H.R. 3617 would federally decriminalize cannabis (marijuana), expunge the records of people convicted of federal cannabis offenses, and require resentencing of some federal prisoners. As a result, CBO estimates, thousands of current inmates would be released earlier than under current law. In the future, decriminalization also would reduce the number of people in federal prisons and the amount of time they serve. CBO estimates that over the 2022-2031 period, H.R. 3617 would reduce time served by current and future inmates by 37,000 person-years. CBO’s analysis accounts for time served by offenders convicted of cannabis-only crimes and time served by people convicted of a crime in addition to a cannabis offense.
Federal prisoners generally are not eligible for federal benefit programs. By reducing the prison population, CBO and the staff of the Joint Committee on Taxation (JCT) estimate, H.R. 3617 would increase the number of people eligible for federal benefits, compared with current law. That change would increase direct spending for federal benefit programs by $344 million over the 2022-2031 period and reduce revenues by $6 million over that same period.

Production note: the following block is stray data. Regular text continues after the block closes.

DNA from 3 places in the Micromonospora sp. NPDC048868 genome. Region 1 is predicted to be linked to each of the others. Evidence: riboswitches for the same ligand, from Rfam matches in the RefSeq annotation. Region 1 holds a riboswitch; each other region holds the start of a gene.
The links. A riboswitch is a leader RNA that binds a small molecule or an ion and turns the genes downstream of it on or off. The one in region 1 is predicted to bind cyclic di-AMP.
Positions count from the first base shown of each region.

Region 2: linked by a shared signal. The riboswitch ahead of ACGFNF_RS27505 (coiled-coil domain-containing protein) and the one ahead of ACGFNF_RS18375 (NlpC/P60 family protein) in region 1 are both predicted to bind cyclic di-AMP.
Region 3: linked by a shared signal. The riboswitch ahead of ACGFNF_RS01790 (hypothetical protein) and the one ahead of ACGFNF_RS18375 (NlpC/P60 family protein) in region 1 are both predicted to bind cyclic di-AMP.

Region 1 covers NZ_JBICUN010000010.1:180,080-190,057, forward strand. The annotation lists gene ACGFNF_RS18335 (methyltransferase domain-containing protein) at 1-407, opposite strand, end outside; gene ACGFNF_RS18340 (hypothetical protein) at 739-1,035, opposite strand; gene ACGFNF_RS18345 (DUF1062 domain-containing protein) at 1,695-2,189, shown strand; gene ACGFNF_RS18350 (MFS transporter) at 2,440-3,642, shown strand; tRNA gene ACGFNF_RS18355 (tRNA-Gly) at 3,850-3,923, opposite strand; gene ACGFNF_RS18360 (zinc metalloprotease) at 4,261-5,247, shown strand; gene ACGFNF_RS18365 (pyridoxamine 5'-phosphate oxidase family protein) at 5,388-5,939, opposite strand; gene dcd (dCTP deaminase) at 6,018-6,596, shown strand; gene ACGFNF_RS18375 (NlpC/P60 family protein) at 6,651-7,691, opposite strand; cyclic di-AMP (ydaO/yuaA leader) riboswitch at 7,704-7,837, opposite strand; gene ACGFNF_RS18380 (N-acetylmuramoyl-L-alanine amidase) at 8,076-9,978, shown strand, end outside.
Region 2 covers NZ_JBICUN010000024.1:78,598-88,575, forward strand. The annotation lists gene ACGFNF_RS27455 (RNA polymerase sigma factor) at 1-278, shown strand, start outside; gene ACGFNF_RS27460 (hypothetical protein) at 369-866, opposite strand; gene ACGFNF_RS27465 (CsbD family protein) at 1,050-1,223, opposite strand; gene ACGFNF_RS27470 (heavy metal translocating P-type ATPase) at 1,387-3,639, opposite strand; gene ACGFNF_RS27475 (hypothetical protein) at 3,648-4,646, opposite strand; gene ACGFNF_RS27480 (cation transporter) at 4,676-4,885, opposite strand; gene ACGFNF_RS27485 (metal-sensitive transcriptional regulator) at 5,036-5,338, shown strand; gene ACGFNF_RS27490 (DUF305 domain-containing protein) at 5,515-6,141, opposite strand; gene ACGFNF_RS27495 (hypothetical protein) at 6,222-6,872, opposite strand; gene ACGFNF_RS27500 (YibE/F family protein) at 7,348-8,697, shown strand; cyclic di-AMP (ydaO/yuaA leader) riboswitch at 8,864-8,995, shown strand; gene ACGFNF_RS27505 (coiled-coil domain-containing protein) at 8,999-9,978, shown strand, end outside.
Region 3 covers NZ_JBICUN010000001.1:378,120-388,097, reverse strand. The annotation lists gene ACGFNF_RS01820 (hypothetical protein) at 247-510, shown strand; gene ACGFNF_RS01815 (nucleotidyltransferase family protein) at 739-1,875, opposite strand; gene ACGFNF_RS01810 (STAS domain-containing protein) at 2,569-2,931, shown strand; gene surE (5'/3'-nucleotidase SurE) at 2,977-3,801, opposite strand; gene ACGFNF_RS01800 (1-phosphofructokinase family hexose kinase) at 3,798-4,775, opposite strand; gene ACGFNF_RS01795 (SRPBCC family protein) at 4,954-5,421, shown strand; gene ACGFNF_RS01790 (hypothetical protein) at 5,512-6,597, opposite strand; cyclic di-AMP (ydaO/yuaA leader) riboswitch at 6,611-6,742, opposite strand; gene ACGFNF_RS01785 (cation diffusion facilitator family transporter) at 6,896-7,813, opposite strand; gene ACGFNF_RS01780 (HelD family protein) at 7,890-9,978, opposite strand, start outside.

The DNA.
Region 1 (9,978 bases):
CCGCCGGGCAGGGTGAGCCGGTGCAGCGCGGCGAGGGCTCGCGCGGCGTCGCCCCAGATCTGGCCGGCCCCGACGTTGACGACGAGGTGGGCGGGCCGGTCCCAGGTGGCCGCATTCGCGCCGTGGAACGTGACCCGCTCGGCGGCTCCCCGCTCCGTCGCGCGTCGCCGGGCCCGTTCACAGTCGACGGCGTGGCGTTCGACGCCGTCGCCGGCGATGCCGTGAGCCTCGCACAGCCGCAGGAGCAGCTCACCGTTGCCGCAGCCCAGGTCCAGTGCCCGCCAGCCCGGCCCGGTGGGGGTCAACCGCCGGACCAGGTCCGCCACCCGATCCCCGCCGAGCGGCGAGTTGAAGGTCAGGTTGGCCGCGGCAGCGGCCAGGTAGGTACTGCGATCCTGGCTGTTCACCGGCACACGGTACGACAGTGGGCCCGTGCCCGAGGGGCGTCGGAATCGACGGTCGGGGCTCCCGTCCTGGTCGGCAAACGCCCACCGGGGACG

CBO and JCT estimate that H.R. 3617 would increase revenues, on net, by about $8.1 billion over the 2022-2031 period by creating an occupational tax on cannabis producers and warehouse operators and by increasing compliance with business income taxes. Those increases would be partially offset by allowing businesses to claim certain deductions and credits for expenses that would include the costs of producing, importing, and marketing cannabis products. In addition, the bill would impose an excise tax on cannabis products produced in or imported into the United States.
H.R. 3617 would create a new Opportunity Trust Fund and would appropriate to the fund amounts equivalent to the net revenues received from the occupational tax and from excise taxes on cannabis products. CBO estimates that about $7.8 billion would be appropriated to the fund over the 2022-2031 period, of which the Department of Justice would spend about $3.4 billion to provide job training and legal aid, among other services, to people harmed by what was termed the war on drugs. CBO also estimates that the Small Business Administration would provide about $1.4 billion in grants to states and localities to make business loans to related small businesses and to develop cannabis-licensing rules.
Finally, H.R. 3617 would reduce the Bureau of Prisons’ costs by reducing both the number of people in federal facilities and the amount of time they serve. CBO estimates that the provision would result in net savings of about $800 million over the 2022-2031 period, assuming appropriation actions consistent with the anticipated changes in prison populations. Those savings are not reflected in the table because they are subject to future appropriation action.